Summary for the Busy Executive: Spanish masters virtually resurrected, maybe.
I think most of us classical-music freaks fantasize what it would have been like to hear Bach, Mozart, Beethoven, Liszt, and so on at the keyboard. Until time travel becomes practical outside of Star Trek, we can forget those performers born before the age of recording. Early recordings haven't the granularity to capture subtleties of performance. Most reproducing pianos also have problems capturing performer dynamics, touch, and so on. The Welte-Mignon system stood as a notable exception. Indeed, many composers – Debussy and Mahler among them – actually preferred Welte-Mignon to acoustic and early electric technology. The Welte-Mignon rolls have revealed worlds about certain composer-pianists, allowing us to see their music in a new light.
As I understand it, Zenph Studios has developed a method of capturing early acoustic and electrical recordings of pianists and translating them to a digital format, playable by a piano (here, a 1907 Steinway D) outfitted with a digital reproducing system. The translation process, according to Zenph, incorporates algorithms that analyze performance variables. So in effect, we have, thanks to the such a system, we can have high-quality recordings of a whole group of composers and pianists who performed in the era of low fidelity.
I have worked as a software designer and programmer, and I regard most claims of this sort skeptically. It's all very well to say that your analysis remains true to the performer, but in the absence of sufficient details, you can't really judge. As the old programming maxim goes, "Garbage in, garbage out." Also, I seem to have been slightly creeped out by the idea that no human hand has touched the keys, even at a remove – a kind of zombie music. At least Debussy actually put his hands on a Welte-Mignon keyboard.
On the other hand, this project has the imprimatur of producer Philip Amalong, a fine musician and pianist himself. The performances are terrific, if not necessarily authentic, and the sound is vibrant and exciting. I don't know what to think.
Albéniz and Granados won reputations as pianists – Falla, not so much. Consensus on their keyboard skills ranks Albéniz first, Granados second, Falla third. On the evidence of this CD, Albéniz produces the most subtle textures and colors, Granados the most finger-sparks, and Falla the most intense drama and crackling rhythm. Knowing absolutely nothing about piano technique (but I know what I like), I prefer Falla to the other two, but that may rise from my preference for his music over theirs.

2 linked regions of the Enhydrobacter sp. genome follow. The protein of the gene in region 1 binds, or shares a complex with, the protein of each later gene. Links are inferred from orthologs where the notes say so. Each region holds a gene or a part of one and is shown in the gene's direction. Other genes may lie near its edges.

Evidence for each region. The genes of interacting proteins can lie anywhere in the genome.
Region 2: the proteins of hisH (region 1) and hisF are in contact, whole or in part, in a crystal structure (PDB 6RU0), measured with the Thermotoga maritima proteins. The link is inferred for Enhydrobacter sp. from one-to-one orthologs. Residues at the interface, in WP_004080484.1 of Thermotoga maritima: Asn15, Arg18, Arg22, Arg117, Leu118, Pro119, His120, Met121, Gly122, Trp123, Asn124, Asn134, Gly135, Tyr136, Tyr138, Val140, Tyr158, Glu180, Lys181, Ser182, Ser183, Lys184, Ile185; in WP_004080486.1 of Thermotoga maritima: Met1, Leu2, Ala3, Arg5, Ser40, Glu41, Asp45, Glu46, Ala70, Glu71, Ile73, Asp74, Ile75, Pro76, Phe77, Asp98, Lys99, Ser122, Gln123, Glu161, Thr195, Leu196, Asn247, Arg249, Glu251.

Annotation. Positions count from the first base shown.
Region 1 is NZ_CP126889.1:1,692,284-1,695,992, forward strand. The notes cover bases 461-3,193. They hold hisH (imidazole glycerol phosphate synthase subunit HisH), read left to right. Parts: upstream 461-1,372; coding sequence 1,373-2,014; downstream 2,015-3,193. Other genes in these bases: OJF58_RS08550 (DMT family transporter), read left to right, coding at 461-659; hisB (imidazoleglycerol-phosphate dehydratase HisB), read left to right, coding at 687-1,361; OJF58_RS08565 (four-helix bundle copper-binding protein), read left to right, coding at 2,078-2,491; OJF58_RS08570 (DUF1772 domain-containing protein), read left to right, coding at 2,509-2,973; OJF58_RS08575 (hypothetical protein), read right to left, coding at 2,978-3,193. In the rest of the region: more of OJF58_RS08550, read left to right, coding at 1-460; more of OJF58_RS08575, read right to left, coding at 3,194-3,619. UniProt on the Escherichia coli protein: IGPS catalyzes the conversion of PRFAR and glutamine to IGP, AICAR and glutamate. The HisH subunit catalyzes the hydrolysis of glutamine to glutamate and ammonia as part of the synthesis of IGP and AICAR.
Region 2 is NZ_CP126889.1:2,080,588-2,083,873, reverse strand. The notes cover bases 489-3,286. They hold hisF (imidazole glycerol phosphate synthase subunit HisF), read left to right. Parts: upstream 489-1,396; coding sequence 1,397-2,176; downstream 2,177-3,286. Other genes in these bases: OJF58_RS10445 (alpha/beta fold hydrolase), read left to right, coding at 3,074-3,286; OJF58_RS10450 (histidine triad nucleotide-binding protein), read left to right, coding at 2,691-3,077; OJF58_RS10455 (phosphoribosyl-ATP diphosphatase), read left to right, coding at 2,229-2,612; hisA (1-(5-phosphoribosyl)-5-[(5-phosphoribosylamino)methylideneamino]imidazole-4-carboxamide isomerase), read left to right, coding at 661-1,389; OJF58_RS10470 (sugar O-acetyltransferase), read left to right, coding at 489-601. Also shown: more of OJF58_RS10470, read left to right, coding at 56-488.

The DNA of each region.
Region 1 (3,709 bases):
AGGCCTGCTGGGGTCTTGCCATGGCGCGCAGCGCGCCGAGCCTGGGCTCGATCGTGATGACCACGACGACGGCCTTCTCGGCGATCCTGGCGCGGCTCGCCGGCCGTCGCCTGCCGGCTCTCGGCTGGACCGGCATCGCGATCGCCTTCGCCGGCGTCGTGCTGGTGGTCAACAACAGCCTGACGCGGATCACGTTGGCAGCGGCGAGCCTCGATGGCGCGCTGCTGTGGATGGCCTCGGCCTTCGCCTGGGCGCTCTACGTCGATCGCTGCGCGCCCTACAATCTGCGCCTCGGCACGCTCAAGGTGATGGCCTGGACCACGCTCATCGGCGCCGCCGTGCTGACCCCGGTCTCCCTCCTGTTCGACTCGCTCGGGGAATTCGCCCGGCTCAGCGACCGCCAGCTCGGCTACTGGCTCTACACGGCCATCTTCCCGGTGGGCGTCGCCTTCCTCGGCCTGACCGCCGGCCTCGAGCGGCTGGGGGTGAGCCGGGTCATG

I happen to own a recording of Granados's Welte-Mignon rolls (Pierian 0002) with three of the four pieces on the current program, so I decided to compare the incarnations. I listened to the recordings "blind." I had no idea which was Pierian and which Zenph. You'd think this would settle matters, but Granados apparently rarely played one of his pieces the same way twice (or with even the same notes). His performances actually differ from the published sheet music. The timings of the Danzas Españolas #7/#10 run from 4:20/3:51 (Welte-Mignon) to 3:04/3:07 (Zenph). The Zenph performances are fine, even distinguished, but the Pierians surpass them. For one thing, Granados seems to fashion a smoother, longer line in the latter, and the music breathes more.
However, his "arrangement" (more accurately, wholesale rewrite) of a Scarlatti sonata I've heard in an acoustic recording made for Odeón, the Welte-Mignon roll, and the Zenph system. The piano roll and the acoustic recording come from the same year, and the timings don't differ by more than seven seconds. Indeed, the acoustic recording may be the one that Zenph based its realization on. You can make out little more than the notes. The Odeón sound obscures almost all expressive characteristics. The Zenph recording swaggers, Granados apparently treating the score as an opportunity to wow. On the other hand, the Welte-Mignon roll retains the virtuosity while greatly expanding the color and the dynamic range. Again, remember that Granados made the roll with his very own fingers. Nobody had to infer the characteristics of his performance.
Pianist Milton Rubén Laufer plays Albéniz's La Vega – why, I'm not really sure, since the recreated performances were the point of the album. The liner notes mention that this particular version of the score came to light in 2007. Laufer does well enough, but keep in mind that both Alicia De Larrocha on EMI and Marc-André Hamelin on Hyperion have recorded some version of this piece.
Cellist Zuill Bailey and soprano Isabel Bayrakarian do amazingly well. Not only do they give fiery, colorful accounts, but they co-ordinate with the "ghost player" in a completely natural way. You forget that a computer-directed machine accompanies them.
Copyright © 2013, Steve Schwartz